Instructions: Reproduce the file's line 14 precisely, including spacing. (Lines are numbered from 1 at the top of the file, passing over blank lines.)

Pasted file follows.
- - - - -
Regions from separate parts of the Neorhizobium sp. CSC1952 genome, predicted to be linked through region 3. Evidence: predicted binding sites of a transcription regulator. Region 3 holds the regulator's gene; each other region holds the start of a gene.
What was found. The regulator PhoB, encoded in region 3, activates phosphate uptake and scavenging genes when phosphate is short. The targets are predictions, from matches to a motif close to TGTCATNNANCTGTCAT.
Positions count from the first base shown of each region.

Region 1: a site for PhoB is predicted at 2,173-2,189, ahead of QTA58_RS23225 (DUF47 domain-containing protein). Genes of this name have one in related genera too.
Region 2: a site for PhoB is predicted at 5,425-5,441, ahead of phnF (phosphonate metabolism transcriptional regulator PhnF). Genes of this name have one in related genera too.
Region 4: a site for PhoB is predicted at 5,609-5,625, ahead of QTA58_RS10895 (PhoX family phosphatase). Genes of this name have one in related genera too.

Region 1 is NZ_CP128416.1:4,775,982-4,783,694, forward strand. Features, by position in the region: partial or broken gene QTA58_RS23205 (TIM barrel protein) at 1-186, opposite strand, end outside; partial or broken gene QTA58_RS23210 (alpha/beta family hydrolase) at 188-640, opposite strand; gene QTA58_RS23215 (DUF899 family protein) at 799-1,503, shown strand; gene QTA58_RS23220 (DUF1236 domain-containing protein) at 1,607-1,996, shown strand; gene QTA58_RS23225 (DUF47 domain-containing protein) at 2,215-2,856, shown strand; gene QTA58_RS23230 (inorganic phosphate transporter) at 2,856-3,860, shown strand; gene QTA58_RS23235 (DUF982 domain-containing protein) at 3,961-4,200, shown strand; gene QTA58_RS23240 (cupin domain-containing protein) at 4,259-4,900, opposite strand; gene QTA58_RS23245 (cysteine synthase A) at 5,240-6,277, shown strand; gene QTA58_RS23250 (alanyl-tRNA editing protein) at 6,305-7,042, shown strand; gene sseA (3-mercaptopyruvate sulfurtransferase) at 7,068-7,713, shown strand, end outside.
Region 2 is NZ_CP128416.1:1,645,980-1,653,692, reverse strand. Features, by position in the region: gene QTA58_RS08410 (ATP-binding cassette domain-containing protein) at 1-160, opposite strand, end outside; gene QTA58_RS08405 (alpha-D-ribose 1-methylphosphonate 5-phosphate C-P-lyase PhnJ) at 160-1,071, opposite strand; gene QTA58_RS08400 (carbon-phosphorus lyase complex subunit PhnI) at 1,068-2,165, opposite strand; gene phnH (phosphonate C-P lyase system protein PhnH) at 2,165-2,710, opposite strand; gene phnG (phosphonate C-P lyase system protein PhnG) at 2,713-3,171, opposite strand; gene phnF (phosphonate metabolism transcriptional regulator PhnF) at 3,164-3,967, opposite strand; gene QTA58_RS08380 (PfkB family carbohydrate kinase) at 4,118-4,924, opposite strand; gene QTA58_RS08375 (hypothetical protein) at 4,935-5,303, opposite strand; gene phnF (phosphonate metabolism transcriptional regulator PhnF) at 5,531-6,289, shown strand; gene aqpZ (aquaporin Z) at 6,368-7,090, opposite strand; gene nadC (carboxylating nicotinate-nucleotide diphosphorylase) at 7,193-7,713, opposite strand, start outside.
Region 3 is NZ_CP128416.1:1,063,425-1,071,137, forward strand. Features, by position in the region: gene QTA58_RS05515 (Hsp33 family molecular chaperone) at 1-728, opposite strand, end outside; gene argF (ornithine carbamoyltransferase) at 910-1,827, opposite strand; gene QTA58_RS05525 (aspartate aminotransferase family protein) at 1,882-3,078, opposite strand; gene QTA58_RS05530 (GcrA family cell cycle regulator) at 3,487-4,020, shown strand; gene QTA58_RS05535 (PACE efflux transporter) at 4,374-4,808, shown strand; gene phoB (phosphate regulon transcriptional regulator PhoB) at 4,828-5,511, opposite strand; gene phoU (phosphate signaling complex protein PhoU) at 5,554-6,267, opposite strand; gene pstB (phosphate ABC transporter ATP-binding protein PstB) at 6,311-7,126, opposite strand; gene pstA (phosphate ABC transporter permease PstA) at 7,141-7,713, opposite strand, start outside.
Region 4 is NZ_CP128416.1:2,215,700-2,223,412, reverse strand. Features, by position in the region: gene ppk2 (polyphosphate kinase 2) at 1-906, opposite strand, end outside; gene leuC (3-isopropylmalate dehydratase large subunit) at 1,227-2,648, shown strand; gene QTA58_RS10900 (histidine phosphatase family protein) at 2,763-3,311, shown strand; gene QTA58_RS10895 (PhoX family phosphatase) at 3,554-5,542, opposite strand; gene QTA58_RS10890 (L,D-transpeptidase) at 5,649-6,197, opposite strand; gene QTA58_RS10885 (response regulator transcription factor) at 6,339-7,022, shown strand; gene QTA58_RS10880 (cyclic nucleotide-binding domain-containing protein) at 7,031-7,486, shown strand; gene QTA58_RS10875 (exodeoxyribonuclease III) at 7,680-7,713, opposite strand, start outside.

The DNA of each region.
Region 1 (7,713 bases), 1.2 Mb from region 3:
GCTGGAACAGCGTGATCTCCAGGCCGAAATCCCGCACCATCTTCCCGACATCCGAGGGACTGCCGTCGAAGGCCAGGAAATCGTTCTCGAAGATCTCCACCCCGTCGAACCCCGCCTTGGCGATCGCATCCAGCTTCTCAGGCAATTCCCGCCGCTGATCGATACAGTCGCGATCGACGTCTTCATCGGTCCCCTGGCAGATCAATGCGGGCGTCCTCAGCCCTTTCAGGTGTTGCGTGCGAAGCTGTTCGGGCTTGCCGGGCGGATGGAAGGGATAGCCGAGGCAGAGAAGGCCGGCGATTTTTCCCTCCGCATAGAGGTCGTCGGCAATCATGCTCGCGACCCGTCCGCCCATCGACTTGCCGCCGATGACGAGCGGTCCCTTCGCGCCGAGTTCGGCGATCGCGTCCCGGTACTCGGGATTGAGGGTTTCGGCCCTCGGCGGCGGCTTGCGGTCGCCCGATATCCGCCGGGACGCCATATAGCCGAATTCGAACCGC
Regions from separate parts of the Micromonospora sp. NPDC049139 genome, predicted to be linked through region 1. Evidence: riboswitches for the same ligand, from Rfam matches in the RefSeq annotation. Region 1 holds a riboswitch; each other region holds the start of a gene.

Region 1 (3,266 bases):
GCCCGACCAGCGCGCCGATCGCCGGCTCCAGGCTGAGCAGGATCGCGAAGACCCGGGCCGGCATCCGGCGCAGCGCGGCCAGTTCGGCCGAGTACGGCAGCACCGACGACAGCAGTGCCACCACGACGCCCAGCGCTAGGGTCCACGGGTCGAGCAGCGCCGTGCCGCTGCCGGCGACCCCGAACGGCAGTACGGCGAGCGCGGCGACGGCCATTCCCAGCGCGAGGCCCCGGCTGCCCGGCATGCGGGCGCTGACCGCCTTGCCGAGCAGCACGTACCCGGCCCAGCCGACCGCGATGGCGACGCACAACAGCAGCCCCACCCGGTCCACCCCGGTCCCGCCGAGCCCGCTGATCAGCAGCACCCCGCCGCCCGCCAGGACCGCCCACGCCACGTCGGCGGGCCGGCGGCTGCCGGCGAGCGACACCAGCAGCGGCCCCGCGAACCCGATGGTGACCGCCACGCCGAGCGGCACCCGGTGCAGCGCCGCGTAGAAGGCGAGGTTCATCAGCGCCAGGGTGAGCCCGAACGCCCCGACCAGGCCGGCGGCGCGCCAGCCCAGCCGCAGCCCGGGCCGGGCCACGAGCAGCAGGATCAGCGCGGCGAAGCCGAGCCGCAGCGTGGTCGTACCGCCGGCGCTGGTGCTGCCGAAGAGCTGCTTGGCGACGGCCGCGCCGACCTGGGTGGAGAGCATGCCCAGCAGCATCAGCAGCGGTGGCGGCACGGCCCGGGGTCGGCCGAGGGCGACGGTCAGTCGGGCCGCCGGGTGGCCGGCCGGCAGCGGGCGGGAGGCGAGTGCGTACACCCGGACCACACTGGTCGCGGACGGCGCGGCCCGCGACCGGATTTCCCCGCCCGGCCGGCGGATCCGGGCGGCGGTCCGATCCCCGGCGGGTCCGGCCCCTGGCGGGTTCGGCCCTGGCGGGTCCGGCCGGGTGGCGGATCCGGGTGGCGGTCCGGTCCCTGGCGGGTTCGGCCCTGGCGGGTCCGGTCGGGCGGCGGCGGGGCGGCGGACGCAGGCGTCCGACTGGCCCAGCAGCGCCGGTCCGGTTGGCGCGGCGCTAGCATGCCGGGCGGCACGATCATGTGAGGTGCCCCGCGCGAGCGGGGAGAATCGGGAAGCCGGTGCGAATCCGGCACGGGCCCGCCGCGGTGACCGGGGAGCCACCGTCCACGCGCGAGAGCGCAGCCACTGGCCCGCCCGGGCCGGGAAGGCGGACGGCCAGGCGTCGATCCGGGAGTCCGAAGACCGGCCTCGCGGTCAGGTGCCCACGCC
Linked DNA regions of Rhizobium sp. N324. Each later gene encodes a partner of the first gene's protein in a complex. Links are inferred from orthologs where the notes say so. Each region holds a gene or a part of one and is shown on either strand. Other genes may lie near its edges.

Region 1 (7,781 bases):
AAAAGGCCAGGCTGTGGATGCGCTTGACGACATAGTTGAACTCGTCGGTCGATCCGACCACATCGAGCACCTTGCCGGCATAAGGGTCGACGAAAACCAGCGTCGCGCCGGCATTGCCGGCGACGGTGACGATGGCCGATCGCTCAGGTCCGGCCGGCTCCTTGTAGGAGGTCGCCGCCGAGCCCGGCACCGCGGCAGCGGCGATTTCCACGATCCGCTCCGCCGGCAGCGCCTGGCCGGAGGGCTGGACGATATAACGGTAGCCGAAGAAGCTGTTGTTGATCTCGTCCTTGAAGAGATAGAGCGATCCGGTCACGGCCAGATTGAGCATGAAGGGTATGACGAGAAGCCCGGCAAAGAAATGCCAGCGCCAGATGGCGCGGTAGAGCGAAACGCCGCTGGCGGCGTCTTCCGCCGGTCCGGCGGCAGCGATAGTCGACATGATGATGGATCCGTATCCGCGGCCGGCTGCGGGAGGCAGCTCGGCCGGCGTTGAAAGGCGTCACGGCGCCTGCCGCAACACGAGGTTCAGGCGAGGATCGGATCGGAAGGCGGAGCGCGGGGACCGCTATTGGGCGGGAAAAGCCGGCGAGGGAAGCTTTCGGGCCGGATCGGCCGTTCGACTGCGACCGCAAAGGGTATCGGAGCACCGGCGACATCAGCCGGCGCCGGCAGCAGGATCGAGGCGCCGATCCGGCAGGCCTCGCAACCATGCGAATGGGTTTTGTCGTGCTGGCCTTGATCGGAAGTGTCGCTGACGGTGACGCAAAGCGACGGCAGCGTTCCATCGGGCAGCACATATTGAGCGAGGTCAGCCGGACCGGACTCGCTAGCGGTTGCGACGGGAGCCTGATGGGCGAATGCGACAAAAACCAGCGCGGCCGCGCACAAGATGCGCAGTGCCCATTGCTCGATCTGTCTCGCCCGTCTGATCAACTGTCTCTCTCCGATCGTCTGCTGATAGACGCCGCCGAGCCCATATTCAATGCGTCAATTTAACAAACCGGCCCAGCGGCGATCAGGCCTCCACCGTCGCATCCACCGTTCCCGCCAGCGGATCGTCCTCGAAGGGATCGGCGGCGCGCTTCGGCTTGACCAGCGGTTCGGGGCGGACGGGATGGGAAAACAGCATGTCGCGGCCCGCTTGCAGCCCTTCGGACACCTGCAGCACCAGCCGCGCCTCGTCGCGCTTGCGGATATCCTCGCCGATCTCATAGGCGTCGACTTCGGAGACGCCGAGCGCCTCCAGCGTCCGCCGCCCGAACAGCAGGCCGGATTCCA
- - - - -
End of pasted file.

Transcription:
Regions from separate parts of the Micromonospora sp. NPDC049139 genome, predicted to be linked through region 1. Evidence: riboswitches for the same ligand, from Rfam matches in the RefSeq annotation. Region 1 holds a riboswitch; each other region holds the start of a gene.